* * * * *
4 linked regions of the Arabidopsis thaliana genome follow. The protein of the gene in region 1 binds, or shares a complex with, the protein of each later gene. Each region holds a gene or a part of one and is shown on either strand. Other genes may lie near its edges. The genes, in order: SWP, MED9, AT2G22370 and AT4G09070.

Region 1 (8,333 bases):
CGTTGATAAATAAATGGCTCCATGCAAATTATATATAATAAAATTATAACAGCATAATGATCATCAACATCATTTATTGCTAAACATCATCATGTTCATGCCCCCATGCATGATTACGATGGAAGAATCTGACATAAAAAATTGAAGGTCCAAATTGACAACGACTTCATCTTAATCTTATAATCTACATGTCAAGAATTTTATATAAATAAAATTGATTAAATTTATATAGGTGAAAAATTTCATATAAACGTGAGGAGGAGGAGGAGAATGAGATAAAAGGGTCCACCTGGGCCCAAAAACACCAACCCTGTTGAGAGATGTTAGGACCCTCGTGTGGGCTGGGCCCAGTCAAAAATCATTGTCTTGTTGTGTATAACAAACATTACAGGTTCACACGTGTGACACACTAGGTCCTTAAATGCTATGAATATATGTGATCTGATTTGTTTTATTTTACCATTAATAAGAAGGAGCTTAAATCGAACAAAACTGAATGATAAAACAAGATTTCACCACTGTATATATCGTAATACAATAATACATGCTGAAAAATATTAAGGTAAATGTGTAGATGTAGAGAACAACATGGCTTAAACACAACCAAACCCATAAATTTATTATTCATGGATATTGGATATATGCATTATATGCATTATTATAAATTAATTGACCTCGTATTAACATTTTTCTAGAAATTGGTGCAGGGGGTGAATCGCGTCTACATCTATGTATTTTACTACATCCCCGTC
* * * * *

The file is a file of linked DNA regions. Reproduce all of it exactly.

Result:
4 linked regions of the Arabidopsis thaliana genome follow. The protein of the gene in region 1 binds, or shares a complex with, the protein of each later gene. Each region holds a gene or a part of one and is shown on either strand. Other genes may lie near its edges. The genes, in order: SWP, MED9, AT2G22370 and AT4G09070.

Region 1 (8,333 bases):
CGTTGATAAATAAATGGCTCCATGCAAATTATATATAATAAAATTATAACAGCATAATGATCATCAACATCATTTATTGCTAAACATCATCATGTTCATGCCCCCATGCATGATTACGATGGAAGAATCTGACATAAAAAATTGAAGGTCCAAATTGACAACGACTTCATCTTAATCTTATAATCTACATGTCAAGAATTTTATATAAATAAAATTGATTAAATTTATATAGGTGAAAAATTTCATATAAACGTGAGGAGGAGGAGGAGAATGAGATAAAAGGGTCCACCTGGGCCCAAAAACACCAACCCTGTTGAGAGATGTTAGGACCCTCGTGTGGGCTGGGCCCAGTCAAAAATCATTGTCTTGTTGTGTATAACAAACATTACAGGTTCACACGTGTGACACACTAGGTCCTTAAATGCTATGAATATATGTGATCTGATTTGTTTTATTTTACCATTAATAAGAAGGAGCTTAAATCGAACAAAACTGAATGATAAAACAAGATTTCACCACTGTATATATCGTAATACAATAATACATGCTGAAAAATATTAAGGTAAATGTGTAGATGTAGAGAACAACATGGCTTAAACACAACCAAACCCATAAATTTATTATTCATGGATATTGGATATATGCATTATATGCATTATTATAAATTAATTGACCTCGTATTAACATTTTTCTAGAAATTGGTGCAGGGGGTGAATCGCGTCTACATCTATGTATTTTACTACATCCCCGTC